You may have observed the removal of old asbestos from buildings, presumably from far away, unless you were one of the removers clad in those space suits the workers wear for protection because asbestos is a known health hazard. But you may be unaware that asbestos may exist in new products, too, even in some toys meant for children:
The CSI Fingerprint Examination Kit, two brands of children's play clay, powdered cleanser, roof sealers, duct tapes, window glazing, spackling paste and small appliances were among the products in which asbestos was found by at least two of three labs hired by the Asbestos Disease Awareness Organization.
The group, which was created in 2004 by asbestos victims and their families, spent more than $165,000 to have government-certified laboratories examine hundreds of consumer products over 18 months to determine whether asbestos was present.
It is unusual for a group of volunteers, many of whom have asbestos-caused diseases, to fund research that impacts public health.
"We had to. No one else was doing it," said Linda Reinstein, the group's co-founder and executive director. "This is information that consumers and Congress must have because asbestos is lethal and we naively believe that the government is protecting us, when it's not."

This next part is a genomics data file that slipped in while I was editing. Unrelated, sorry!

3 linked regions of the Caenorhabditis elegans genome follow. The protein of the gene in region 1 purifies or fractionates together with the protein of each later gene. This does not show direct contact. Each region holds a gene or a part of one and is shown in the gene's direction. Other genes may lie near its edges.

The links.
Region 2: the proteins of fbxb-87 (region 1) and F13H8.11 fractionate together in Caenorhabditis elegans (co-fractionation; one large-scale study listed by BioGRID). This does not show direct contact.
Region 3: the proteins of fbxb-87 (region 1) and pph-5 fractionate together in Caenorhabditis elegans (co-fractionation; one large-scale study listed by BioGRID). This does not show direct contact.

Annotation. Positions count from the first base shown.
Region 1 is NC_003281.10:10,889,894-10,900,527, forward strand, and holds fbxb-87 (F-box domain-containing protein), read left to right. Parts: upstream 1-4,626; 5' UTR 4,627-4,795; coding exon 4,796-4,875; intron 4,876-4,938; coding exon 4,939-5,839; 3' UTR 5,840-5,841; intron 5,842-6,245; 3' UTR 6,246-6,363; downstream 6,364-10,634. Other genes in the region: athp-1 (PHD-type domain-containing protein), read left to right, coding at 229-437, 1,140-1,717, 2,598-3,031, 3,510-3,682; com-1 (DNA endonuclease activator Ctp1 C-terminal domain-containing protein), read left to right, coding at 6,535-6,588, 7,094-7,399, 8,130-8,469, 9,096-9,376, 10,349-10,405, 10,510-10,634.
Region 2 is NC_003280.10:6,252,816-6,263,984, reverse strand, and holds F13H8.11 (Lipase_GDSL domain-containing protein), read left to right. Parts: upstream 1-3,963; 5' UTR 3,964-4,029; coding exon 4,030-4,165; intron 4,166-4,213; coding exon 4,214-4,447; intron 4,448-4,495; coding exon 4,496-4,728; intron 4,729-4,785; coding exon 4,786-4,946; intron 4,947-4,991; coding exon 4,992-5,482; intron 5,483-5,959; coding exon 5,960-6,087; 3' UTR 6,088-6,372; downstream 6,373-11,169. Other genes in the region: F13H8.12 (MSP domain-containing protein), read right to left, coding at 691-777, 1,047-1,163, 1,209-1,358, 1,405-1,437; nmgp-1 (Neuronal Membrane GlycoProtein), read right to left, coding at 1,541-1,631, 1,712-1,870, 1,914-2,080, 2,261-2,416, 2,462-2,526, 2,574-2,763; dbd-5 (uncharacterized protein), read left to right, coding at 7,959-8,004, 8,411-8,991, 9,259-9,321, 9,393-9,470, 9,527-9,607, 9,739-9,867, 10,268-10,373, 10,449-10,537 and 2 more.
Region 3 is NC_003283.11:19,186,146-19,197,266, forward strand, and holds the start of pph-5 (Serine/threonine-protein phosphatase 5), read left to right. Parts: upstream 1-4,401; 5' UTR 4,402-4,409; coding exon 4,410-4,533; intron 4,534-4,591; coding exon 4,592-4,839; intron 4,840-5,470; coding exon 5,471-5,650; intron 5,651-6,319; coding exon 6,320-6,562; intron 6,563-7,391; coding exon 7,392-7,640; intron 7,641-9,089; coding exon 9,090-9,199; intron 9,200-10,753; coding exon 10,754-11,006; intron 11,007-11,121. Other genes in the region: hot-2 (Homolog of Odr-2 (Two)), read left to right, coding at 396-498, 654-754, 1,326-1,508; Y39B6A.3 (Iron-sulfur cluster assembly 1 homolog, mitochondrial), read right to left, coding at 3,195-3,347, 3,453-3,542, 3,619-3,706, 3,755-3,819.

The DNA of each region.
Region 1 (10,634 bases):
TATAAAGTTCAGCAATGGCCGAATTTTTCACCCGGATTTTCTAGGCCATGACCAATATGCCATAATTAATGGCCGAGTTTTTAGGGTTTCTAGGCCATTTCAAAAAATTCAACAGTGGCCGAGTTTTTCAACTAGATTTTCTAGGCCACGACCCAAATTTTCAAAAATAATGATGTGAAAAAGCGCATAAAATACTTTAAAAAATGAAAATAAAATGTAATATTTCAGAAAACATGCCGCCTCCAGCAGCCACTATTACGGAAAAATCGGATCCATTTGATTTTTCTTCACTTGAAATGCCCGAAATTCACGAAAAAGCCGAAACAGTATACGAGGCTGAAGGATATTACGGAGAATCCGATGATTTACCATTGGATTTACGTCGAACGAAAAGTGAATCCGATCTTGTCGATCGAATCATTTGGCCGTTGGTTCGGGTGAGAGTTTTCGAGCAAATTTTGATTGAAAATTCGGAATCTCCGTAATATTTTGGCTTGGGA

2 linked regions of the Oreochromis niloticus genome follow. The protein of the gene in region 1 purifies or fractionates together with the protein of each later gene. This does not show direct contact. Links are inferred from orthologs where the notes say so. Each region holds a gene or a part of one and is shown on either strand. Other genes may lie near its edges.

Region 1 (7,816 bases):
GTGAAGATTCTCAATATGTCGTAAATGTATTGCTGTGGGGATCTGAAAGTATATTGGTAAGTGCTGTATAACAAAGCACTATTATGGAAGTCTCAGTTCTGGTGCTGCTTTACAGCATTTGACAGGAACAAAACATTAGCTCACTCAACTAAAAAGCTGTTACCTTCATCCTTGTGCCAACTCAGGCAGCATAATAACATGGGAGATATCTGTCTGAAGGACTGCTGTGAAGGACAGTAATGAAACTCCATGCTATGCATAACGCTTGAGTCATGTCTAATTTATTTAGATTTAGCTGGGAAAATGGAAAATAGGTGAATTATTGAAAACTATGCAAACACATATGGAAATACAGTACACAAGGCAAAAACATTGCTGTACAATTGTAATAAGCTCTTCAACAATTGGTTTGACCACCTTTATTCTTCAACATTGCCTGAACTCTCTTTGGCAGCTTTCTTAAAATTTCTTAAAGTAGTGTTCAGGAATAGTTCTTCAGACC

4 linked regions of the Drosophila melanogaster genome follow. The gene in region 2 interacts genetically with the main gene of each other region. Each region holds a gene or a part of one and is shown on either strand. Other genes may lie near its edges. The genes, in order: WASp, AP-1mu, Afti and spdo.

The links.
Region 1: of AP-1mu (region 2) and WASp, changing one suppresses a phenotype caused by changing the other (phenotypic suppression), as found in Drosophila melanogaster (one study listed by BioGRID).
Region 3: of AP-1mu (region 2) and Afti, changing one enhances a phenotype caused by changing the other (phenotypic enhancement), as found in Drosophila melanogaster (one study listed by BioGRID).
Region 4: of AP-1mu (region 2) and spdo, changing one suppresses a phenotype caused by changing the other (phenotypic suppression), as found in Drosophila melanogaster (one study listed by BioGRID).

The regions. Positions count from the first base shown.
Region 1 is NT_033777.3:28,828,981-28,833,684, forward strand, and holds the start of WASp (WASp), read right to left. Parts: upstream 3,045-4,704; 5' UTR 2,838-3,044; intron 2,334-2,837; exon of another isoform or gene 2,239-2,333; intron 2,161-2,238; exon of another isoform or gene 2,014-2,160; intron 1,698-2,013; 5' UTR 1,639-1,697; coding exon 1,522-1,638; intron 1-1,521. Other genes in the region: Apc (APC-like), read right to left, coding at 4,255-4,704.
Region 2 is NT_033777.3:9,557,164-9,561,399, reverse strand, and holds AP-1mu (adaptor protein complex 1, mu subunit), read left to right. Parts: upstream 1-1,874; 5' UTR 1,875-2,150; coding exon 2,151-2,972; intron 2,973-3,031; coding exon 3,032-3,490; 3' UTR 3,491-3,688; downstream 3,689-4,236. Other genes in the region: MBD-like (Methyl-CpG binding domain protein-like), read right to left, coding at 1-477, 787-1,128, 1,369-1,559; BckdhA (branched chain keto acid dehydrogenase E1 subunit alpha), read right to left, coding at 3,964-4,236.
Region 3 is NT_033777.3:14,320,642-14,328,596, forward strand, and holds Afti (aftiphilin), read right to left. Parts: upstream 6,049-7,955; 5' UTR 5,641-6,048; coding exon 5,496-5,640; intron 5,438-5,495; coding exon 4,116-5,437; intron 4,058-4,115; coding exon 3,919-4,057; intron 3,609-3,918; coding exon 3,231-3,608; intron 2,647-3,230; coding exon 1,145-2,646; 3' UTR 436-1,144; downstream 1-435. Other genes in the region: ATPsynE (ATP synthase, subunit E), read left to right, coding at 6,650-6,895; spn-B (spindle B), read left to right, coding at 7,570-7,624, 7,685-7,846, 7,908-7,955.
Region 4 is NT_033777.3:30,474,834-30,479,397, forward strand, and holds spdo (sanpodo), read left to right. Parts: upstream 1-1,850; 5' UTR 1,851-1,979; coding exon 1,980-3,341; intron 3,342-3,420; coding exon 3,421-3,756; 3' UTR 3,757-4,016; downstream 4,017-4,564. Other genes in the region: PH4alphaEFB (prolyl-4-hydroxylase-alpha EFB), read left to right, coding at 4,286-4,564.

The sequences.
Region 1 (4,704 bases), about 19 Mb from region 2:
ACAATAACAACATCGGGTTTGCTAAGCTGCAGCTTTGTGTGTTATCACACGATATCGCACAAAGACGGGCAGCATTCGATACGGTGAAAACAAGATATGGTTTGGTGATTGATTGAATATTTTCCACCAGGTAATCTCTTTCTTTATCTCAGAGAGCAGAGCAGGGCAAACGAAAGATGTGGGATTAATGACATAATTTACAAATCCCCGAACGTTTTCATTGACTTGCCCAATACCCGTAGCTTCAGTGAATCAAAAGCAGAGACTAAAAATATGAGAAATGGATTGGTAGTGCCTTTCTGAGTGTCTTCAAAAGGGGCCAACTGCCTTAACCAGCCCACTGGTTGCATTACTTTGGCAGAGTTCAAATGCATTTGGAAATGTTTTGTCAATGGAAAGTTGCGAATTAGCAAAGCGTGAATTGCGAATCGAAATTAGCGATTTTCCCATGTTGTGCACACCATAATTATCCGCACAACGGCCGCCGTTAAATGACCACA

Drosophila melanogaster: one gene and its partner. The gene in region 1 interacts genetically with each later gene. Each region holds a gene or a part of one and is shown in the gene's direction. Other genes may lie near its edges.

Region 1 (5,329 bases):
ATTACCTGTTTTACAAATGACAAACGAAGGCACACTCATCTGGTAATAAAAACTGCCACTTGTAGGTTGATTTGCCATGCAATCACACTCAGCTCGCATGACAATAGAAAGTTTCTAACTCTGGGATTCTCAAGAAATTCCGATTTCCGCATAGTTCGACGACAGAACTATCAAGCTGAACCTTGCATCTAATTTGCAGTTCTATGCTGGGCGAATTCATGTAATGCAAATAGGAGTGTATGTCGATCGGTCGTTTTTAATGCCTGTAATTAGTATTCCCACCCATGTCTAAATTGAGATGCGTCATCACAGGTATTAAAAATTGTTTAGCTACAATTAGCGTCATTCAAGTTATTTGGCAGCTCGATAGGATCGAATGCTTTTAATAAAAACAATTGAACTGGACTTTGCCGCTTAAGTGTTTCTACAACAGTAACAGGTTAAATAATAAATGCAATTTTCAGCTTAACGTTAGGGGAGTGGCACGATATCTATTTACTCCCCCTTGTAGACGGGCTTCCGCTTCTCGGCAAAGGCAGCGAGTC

The product that is of greatest concerns to some public health experts is the fingerprint kit, which is a huge seller, according to sales personnel interviewed by the Seattle P-I.
The asbestos in the fingerprint kit was found in the powders the kit contains. These are very likely to be inhaled while playing with the kit.
I'm not sure how reliable private laboratory tests are, but it's of clear concern to find that the government is not testing for asbestos.
Via Rants from the Rookery.